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Tromp, B.A.G.M.

Tromp, B.A.G.M.

Bart Tromp, born in Sneek, the Netherlands, in 1944. Associate Professor at the Department of Political Science at Leiden University and Professor of the Theory and History of International Relations at the University of Amsterdam. († 2007)

Guest of the Rector (1 January 2002 – 31 March 2002)

Although my original plan for my three-month stay at NIAS was a critical study of the modern concept of ‘politics’, two other projects, which I had started earlier, but had not finished before coming to Wassenaar, took up most of my time there.

The first one was a short study on the prospects of European integration in the next twenty years, with as its central theme the fundamental asymmetry between negative and positive integration. This asymmetry tends to erode the institutions of the nation-state, without, however, leading to the formation of their functional equivalents on the European level. At the same time, the efforts to combine economic integration with political integration continue, but in the end they will not be successful. Hence the title of the study: “Europe: the asymptote of political integration”, which will appear this year in a volume edited by Immanuel Wallerstein, commemorating the 25th anniversary of the Fernand Braudel Institute.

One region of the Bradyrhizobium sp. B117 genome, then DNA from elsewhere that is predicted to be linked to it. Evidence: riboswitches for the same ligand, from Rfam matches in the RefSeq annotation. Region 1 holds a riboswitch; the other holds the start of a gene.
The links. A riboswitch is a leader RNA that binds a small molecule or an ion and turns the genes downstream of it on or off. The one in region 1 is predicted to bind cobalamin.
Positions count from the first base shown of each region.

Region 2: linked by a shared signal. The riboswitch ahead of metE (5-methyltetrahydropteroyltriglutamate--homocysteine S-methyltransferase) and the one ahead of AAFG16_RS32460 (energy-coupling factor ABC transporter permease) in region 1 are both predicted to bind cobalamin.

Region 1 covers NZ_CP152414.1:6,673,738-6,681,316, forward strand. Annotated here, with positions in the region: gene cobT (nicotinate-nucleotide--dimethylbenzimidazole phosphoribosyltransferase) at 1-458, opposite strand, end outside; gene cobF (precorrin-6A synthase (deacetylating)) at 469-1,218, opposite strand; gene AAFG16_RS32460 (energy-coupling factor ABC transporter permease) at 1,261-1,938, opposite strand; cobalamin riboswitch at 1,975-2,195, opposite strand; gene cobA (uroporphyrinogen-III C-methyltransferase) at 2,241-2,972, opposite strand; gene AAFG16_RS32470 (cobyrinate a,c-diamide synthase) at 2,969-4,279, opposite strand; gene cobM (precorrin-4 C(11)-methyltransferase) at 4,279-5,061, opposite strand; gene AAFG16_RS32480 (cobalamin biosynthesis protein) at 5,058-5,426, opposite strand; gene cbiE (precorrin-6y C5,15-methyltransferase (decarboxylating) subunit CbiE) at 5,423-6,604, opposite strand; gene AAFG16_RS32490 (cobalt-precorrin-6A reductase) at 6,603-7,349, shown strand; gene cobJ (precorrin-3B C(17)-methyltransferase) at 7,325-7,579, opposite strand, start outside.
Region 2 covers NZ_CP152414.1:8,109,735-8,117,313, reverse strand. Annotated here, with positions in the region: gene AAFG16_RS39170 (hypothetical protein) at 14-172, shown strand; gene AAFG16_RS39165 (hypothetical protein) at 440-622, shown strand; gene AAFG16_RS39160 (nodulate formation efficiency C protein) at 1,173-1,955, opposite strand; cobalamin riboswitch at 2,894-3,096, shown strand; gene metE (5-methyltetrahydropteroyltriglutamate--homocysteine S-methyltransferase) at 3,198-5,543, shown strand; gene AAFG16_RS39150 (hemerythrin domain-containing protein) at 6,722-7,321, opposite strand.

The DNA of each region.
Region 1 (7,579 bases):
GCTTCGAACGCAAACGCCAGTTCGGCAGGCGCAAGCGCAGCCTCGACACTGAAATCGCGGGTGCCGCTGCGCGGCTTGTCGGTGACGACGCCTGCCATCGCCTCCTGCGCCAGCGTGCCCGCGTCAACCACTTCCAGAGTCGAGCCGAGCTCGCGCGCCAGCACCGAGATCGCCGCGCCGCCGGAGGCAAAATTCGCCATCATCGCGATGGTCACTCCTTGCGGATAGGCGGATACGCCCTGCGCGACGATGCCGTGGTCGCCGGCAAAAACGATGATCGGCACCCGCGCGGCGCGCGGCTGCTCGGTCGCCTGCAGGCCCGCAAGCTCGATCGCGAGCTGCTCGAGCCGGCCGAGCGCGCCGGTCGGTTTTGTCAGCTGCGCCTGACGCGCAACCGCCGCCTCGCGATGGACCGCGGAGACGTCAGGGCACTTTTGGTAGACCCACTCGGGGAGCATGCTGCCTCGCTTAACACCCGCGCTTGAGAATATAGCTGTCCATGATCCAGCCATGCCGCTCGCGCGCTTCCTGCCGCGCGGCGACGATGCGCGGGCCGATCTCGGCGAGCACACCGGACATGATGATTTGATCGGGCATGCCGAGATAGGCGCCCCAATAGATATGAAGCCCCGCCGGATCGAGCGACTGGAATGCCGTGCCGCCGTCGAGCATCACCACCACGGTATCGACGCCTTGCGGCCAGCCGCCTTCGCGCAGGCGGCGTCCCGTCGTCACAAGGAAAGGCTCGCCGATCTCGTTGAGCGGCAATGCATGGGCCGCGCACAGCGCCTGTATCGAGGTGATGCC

The second project is an analysis of the causes of, and the events leading to the outbreak of the First World War in terms of the ongoing debate on this seminal topic among historians and by focussing on one of the first authors on this issue, Karl Kautsky. (In 2001 I edited and introduced a new translation in Dutch of his Wieder Kriegentstand.) At NIAS I was able to do most of the necessary reading; the study will result in one or more articles and eventually end up as a chapter in a book on decisive political events and processes in the interstate system since its emergence in the fifteenth century.

As for the original project on the reconceptualization of ‘politics’, my stay at NIAS was used to gather literature and take notes, which, I hope, will result this year in at least one article and a book on politics and violence.